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PhotoStory: Cover Crops

Cover Crops for Pest Management and Soil Health

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Back in June 2015, UF/IFAS Extension organized a “Discover the Cover” Workshop. The workshop showecased the experiences with cover crops at the Suwannee Valley Agricultural Extension Center in Live Oak, and at the Rooney’s Front Porch Farm.


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Sunnhemp is a summer cover crop well adapted to Florida conditions. Because it is planted during the summer, the plants will develop limited number of seeds, due that bee population declines in this season. This crop is very effective for nematode control. Crude protein content in the leaves is 22%, in the plant 18%, and after flowering Nitrogen content is 8%.


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Trying out the brand new crop roller. Dr. Treadwell from UF/IFAS explained that for killing a stand of sunnhemp, the trick for a good kill is to make sure that the stem can break easily around the base of the plant.


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A row of sunflower can be used as a trap crop. These rows should be placed between your marketable crops and the pests’ overwintering sites (usually forests). Varieties recommended are “Giganteus”, “Titan” and “Mammoth”. Next to the row of trap crops, they have planted strips of buckwheat to provide habitat for beneficial organisms and pollinators. This combination of plants, along with the other measures of whole farm IPM, provide a comprehensive management approach to pests, rather than relying on a silver bullet.


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According to Bob Hochmuth from UF/IFAS, due to this system of cover crops, the farm has not had to apply insecticides to manage the marketable crops for more than 2 years. Some pesticides have been used but only as spot spraying on the trap crops.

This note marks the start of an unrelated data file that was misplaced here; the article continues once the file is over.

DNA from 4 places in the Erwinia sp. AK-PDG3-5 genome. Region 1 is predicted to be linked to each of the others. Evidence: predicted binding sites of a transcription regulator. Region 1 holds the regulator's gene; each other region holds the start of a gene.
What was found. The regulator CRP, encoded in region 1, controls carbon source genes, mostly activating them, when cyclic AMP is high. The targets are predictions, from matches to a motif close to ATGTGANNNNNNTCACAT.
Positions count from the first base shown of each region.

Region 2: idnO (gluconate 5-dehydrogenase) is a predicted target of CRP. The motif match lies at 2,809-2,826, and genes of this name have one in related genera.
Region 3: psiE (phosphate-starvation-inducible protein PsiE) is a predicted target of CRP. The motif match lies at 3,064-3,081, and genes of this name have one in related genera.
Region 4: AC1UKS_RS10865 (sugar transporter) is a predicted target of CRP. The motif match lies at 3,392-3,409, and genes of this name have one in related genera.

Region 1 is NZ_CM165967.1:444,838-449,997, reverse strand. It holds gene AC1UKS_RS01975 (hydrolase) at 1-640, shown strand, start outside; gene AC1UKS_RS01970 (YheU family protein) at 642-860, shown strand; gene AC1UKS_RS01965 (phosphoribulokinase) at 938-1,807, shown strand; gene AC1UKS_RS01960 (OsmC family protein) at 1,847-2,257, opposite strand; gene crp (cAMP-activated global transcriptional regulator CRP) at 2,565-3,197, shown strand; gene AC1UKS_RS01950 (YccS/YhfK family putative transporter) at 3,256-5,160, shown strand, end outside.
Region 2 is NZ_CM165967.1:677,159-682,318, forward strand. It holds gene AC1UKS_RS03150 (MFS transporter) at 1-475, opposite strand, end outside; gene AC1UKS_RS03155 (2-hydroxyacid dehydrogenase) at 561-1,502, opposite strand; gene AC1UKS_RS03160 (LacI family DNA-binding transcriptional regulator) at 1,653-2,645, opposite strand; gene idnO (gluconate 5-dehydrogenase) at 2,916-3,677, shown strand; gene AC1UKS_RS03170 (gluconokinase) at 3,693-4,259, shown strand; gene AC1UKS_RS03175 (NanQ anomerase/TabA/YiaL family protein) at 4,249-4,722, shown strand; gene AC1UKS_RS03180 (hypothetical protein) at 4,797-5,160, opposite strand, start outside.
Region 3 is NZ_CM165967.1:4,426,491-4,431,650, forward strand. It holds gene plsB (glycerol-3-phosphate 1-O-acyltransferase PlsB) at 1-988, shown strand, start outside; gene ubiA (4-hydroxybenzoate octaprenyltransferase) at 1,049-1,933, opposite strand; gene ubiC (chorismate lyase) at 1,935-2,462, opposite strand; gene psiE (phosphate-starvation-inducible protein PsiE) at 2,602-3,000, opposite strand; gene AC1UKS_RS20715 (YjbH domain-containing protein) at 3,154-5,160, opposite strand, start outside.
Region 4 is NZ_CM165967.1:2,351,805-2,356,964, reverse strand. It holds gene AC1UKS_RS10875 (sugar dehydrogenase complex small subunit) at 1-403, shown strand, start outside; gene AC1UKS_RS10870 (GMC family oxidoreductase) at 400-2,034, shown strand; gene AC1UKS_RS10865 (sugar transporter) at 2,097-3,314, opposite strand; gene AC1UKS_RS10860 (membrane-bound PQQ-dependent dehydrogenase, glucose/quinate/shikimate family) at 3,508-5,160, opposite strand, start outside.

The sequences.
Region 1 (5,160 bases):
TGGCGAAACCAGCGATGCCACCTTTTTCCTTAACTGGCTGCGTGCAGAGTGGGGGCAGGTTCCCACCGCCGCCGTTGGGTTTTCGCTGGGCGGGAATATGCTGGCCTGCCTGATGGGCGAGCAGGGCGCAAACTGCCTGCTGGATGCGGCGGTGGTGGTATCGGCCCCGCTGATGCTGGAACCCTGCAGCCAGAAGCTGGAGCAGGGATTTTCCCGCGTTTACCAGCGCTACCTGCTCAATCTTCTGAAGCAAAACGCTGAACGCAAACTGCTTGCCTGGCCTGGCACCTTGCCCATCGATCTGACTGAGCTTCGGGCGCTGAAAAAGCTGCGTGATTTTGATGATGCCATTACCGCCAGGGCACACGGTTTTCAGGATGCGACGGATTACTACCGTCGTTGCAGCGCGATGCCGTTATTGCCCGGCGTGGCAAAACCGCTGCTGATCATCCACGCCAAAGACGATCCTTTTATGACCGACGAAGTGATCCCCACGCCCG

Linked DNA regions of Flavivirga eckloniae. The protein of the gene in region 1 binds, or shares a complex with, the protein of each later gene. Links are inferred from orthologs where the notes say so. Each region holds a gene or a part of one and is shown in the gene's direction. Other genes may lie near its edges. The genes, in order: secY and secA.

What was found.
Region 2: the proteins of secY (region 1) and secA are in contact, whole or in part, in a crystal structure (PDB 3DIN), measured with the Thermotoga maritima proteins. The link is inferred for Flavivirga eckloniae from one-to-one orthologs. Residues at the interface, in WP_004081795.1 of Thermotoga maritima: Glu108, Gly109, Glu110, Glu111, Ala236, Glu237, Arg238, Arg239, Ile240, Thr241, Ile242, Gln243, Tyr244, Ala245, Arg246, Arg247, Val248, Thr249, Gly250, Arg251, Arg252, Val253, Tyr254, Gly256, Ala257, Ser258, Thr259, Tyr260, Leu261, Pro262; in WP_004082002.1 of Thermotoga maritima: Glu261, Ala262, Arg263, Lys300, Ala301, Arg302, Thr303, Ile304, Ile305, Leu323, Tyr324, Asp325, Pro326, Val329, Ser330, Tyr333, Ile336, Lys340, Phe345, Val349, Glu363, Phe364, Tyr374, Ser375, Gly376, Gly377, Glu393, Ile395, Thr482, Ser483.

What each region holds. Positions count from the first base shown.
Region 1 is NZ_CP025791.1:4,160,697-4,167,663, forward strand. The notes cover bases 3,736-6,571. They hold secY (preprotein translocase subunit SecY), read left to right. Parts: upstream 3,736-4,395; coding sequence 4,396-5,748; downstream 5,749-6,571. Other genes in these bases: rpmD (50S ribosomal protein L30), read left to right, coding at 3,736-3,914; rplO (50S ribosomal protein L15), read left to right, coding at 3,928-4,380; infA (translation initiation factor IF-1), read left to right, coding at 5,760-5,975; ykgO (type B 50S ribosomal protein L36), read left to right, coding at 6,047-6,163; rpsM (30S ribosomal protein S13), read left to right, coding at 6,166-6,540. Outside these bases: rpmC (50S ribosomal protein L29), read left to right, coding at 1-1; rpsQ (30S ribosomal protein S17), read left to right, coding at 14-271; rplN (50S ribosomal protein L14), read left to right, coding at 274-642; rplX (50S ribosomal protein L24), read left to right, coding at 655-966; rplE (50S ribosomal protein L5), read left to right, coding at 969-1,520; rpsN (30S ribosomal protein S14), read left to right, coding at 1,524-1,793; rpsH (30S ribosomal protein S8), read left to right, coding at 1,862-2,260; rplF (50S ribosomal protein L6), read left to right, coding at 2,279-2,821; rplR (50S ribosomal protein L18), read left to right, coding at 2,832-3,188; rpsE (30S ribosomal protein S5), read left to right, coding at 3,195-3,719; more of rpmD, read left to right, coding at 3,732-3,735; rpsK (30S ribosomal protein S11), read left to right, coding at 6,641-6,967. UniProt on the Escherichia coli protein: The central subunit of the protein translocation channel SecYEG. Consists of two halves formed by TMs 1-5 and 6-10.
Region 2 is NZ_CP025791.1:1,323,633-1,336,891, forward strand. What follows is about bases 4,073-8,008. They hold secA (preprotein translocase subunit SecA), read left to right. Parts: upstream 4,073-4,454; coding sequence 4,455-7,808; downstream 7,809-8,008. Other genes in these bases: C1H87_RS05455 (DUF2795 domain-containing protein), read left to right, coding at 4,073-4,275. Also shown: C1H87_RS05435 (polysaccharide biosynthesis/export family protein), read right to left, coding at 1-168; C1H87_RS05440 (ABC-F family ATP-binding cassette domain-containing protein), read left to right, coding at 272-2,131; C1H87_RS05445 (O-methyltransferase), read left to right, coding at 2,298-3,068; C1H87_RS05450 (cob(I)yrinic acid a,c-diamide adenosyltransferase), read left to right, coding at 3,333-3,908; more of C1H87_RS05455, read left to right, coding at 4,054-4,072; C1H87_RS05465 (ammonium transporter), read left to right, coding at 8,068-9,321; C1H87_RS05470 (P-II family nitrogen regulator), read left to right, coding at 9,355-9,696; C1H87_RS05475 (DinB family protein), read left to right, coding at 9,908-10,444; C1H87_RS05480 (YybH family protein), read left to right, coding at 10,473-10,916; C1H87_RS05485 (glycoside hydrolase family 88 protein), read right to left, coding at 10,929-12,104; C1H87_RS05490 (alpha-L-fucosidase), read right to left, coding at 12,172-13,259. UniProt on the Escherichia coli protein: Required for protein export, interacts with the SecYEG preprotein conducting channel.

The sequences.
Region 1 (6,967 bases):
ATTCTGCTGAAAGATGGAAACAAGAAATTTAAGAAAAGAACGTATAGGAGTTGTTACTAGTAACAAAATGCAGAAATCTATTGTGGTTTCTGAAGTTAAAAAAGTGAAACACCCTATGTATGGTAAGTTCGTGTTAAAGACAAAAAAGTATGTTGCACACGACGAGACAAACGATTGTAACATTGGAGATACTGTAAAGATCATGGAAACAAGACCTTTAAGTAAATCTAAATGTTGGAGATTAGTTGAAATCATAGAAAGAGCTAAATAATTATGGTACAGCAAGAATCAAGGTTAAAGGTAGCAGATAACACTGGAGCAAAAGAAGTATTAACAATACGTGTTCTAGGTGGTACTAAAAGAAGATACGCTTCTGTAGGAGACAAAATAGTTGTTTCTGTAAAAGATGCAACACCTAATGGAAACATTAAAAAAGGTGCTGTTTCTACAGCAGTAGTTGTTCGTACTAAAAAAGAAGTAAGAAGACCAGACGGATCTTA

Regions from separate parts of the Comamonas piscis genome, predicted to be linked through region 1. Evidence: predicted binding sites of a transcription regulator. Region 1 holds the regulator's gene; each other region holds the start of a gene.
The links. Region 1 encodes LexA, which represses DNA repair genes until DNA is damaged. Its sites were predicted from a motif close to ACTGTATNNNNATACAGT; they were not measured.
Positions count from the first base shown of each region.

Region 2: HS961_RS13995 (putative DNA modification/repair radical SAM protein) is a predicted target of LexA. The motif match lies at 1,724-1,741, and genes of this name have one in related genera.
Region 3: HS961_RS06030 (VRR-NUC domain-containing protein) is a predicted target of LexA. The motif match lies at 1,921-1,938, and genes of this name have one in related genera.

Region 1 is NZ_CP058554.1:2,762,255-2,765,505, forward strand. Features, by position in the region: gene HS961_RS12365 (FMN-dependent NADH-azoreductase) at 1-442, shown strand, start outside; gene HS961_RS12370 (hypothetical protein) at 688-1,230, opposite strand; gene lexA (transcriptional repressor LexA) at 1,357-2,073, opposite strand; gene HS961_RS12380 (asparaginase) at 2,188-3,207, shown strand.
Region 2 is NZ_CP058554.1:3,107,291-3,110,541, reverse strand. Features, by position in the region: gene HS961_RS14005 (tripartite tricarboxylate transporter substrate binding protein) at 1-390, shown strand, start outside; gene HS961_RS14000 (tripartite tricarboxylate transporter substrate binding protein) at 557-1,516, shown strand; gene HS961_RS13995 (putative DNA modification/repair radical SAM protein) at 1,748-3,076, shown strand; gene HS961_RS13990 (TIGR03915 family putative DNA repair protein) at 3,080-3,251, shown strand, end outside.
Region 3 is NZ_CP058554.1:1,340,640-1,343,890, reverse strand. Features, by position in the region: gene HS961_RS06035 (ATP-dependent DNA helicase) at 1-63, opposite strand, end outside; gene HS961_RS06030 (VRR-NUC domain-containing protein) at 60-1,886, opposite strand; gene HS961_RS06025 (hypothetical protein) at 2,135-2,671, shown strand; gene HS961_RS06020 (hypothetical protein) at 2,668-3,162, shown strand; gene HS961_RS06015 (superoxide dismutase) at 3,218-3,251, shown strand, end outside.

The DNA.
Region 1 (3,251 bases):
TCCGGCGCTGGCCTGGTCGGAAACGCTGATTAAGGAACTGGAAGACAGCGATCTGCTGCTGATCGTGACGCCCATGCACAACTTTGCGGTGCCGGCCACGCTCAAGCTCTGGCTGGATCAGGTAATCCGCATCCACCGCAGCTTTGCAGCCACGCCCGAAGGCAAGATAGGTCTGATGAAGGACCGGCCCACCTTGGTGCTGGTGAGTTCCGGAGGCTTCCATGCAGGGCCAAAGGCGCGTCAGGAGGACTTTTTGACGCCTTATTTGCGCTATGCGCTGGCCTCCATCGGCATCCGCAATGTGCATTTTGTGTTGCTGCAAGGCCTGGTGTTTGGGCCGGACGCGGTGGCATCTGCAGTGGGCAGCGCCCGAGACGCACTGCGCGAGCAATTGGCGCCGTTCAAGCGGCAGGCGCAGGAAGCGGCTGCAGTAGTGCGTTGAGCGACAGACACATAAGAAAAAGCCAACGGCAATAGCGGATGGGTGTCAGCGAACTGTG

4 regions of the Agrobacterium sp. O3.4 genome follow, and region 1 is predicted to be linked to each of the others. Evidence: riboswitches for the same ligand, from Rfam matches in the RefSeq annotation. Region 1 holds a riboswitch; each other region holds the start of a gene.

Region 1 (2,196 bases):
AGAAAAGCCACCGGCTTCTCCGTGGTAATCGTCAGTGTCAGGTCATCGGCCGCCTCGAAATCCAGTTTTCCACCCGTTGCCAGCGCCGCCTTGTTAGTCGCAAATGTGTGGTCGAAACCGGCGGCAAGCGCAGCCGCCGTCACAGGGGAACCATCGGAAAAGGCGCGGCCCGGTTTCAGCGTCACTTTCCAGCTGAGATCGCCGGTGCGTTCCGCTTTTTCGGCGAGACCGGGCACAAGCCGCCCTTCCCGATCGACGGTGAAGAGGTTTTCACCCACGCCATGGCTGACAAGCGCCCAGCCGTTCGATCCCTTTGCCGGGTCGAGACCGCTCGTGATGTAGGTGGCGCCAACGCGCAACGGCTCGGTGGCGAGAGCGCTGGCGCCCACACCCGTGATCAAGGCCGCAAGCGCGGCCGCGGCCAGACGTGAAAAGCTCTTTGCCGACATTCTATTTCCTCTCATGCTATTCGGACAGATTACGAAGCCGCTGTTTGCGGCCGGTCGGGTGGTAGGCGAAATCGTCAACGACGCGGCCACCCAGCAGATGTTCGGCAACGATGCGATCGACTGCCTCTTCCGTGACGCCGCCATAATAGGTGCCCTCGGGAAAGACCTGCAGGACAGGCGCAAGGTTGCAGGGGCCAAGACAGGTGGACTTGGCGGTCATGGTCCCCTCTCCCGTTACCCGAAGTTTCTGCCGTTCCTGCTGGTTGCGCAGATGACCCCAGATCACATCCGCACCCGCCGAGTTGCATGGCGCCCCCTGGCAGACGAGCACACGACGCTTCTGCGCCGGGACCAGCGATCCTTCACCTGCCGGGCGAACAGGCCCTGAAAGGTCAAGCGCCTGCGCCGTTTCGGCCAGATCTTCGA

Another important recommendation from the experiences at the Suwannee Valley Agricultural Extension Center is that these cover crops should be managed diligently. These crops should be provided with irrigation and some fertilizer. This is needed because whenever the plants are in distress due to drought or other reason, their nectar is no longer effective at maintaining good populations of beneficial insects and pollinators.


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The Rooney’s Front Porch Farm has 6 acres different varieties of rabbiteye blueberries, and some hundred plants of thorness blackberries. Their primary market is U-Pick, but also market some of their produce to local area restaurants. In addition to berries, they are also working with grass fed “hair sheep.” For more information, visit http://rooneyfarm.com/


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Farmers Scott and Billie Rooney have been experimenting with the use of cover crop and wildflower strips. Among the cover crops used are buckwheat, sunflowers and triticale. The farm also uses sunnhemp for small ruminant grazing. The impact of the cover crops and permanent wildflower strips has been the reduction of green stink bugs.


At the Rooney’s Front Porch Farm, they plant strips of buckwheat about every six weeks. This is done to make sure that nectar is always available. After harvest, and during winter, they don’t see the need to continue planting cover crops, until the next season starts. Additionally, the strips have provided plenty of natural, native pollinators. They have not had the need to bring in additional honey bees to help pollinate the crop.


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At the Rooney’s Front Porch Farm, they have placed educational signs about their Integrated Pest Management work.


120                                                                              That’s it folks!


For more information on whole farm approach and trap cropping, check this article from Bob Hochmuth of UF/IFAS. http://hos.ufl.edu/newsletters/vegetarian/issue-no-584

For cover crop information in Florida check out these publications by Dr. Treadwell: http://edis.ifas.ufl.edu/hs389 and http://edis.ifas.ufl.edu/hs390

Pictures by Chelsea Slater and content by Jose Perez

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